Jesus and his disciples seemed to stay on the move all the time, and much of the activity centered around the Sea of Galilee. I have never visited the Holy Land, but I know that, while they stayed on the move, we are not talking about great distances here. Nevertheless, wherever Jesus and his disciples visited, they most often attracted a crowd.
Though I have never visited any of these places in person, I recognize many of the names of towns and places: Jerusalem, Bethany, Jericho and the Mount of Olives in Judea; Nazareth, Cana and Mount Tabor in Galilee; and Capernaum and Bethsaida, located on the Sea of Galilee.
Our Sequence Hymn (567) mentions Gennesaret, another town located on the Sea of Galilee (I looked it up), which is always a topic of conversation in choir rehearsal whenever we rehearse this beautiful hymn. “Where’s Gennesaret?” “How do you pronounce Gennesaret?”
Tired and hungry from “doing the Lord’s work,” as we say, in this Sunday’s Gospel story, Jesus invited the disciples to come away with him by themselves and find a quiet place to rest and refresh. However, many saw them and recognized them and went ahead to meet them when they landed and moored the boat on the shore of Gennesaret. After they came ashore, many more rushed around to bring the sick to Jesus for healing. No rest for the weary: Jesus began to teach again, and many were healed.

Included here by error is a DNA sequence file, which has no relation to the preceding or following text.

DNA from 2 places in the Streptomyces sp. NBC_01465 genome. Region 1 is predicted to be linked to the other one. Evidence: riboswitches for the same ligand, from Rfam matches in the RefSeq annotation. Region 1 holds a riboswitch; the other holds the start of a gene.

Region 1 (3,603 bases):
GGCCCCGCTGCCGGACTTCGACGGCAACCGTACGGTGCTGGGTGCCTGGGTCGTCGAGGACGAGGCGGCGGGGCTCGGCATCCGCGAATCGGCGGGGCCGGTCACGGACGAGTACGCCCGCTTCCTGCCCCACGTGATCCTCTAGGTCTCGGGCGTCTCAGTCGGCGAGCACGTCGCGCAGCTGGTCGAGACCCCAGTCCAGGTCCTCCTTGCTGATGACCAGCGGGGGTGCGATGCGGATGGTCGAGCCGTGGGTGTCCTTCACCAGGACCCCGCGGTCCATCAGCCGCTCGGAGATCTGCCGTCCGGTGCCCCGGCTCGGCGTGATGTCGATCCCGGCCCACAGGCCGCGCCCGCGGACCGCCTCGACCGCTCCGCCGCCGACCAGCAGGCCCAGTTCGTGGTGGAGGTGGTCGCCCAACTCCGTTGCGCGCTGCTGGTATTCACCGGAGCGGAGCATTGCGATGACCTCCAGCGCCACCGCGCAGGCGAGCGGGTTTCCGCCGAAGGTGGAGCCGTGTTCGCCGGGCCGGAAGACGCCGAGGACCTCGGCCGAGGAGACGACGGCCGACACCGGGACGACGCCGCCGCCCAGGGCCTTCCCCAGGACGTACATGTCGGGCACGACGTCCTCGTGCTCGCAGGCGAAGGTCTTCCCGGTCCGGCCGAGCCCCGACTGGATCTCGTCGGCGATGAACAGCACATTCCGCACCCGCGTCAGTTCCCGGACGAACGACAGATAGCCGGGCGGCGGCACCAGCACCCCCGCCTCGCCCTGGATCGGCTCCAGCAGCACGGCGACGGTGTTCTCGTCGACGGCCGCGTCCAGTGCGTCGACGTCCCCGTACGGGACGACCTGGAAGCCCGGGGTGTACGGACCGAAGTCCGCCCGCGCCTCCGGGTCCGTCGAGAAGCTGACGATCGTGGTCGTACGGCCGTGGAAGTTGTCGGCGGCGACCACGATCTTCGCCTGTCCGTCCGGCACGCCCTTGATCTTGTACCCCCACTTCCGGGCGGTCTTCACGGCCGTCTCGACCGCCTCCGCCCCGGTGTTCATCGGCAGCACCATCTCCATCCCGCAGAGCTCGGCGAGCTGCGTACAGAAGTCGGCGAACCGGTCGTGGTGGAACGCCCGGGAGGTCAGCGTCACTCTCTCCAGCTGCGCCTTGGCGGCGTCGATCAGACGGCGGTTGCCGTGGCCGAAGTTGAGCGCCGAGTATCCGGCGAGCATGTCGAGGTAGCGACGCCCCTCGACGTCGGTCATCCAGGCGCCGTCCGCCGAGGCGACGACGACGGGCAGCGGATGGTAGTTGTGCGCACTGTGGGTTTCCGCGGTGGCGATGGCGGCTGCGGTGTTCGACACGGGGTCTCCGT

The second stanza of Hymn 567, a beautiful text of 19th-century English priest Edward Hayes Plumptre (1821-1891), Dean of Wells Cathedral, is almost a direct account of that day:
And lo! thy touch brought life and health;
gave hearing, strength, and sight;
and youth renewed and frenzy calmed owned thee,
the Lord of light:
and now, O Lord, be near to bless,
almighty as of yore,
in crowded street, by restless couch, as by Genessaret’s shore.